The birds and the trees: Scientists use remote sensing data to help explain patterns of life
January 29, 2020
Like watching a familiar play, but this time from the balcony and with a new set of binoculars, satellite remote sensing technology is giving Michigan State University researchers a powerful lens to view landscapes that set the stage for earth’s biodiversity.
“Geodiversity, or the variations in abiotic processes and features of the landscape such as landmarks, topography and unique soil types, have yet to be quantified at different scales in the United States,” said Phoebe Zarnetske, assistant professor in the Department of Integrative Biology and the Ecology, Evolution, and Behavior Program and principal investigator of the project. “We wanted to know if, thanks to advances in satellite remote sensing, we could measure geodiversity in a new way and align it with already established patterns of biodiversity.
“We are especially interested in the scales at which geodiversity and biodiversity relate most closely,” Zarnetske continued. “Is geodiversity more closely related with biodiversity at fine resolutions, at a plot scale for example, or does it correlate better if we zoom out to a larger area?”
As lead of MSU’s Spatial and Community Ecology Lab (SpaCE Lab), Zarnetske and her team used open source data from NASA satellites to conduct the innovative research recently highlighted in two landmark papers, “Beyond counts and averages: Relating geodiversity to dimensions of biodiversity” and “Towards connecting biodiversity and geodiversity across scales with satellite remote sensing,” both published in the journal Global Ecology and Biogeography. We would expect that places with more habitat variability provide more unique opportunities for more species, and thus foster higher levels of biodiversity,” Zarnetske said. “But this relationship is likely to depend on the type of geodiversity, the type of organism, how we measure biodiversity and the scale of the analysis.”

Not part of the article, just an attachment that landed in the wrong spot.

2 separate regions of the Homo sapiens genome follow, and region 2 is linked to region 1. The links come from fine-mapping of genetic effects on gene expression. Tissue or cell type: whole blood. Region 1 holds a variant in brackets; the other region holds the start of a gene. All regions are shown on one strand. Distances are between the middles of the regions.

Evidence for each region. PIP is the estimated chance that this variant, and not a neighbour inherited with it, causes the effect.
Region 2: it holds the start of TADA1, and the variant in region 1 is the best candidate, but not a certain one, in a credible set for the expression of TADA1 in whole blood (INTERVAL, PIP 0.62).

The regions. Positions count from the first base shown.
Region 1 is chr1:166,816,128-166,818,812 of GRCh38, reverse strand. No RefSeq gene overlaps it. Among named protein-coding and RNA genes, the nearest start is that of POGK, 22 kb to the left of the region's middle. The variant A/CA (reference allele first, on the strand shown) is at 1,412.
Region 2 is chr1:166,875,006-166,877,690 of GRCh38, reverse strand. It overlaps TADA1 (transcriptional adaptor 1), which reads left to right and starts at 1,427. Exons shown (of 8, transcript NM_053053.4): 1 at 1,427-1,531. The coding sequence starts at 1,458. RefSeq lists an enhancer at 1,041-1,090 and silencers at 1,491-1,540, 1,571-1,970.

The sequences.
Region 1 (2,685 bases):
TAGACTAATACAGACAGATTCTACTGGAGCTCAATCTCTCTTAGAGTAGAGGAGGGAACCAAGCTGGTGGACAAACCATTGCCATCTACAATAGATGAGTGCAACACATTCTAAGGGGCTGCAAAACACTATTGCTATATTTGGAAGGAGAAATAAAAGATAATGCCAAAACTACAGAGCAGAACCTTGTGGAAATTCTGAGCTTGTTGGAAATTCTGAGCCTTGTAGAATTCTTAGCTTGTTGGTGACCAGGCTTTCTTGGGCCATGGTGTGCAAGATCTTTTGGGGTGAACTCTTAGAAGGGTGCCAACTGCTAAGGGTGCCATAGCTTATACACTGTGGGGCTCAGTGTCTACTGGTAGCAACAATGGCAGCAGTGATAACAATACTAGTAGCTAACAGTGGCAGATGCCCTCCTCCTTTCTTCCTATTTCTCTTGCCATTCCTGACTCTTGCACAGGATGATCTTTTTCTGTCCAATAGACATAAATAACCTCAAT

Zarnetske, along with former MSU postdoctoral researcher Quentin Read and a team of scientists involved in the NASA-funded working group, tackled the monumental task of quantifying geodiversity variables at different scales, from plot size up to 100 km across, by applying a “ruggedness” index in novel ways.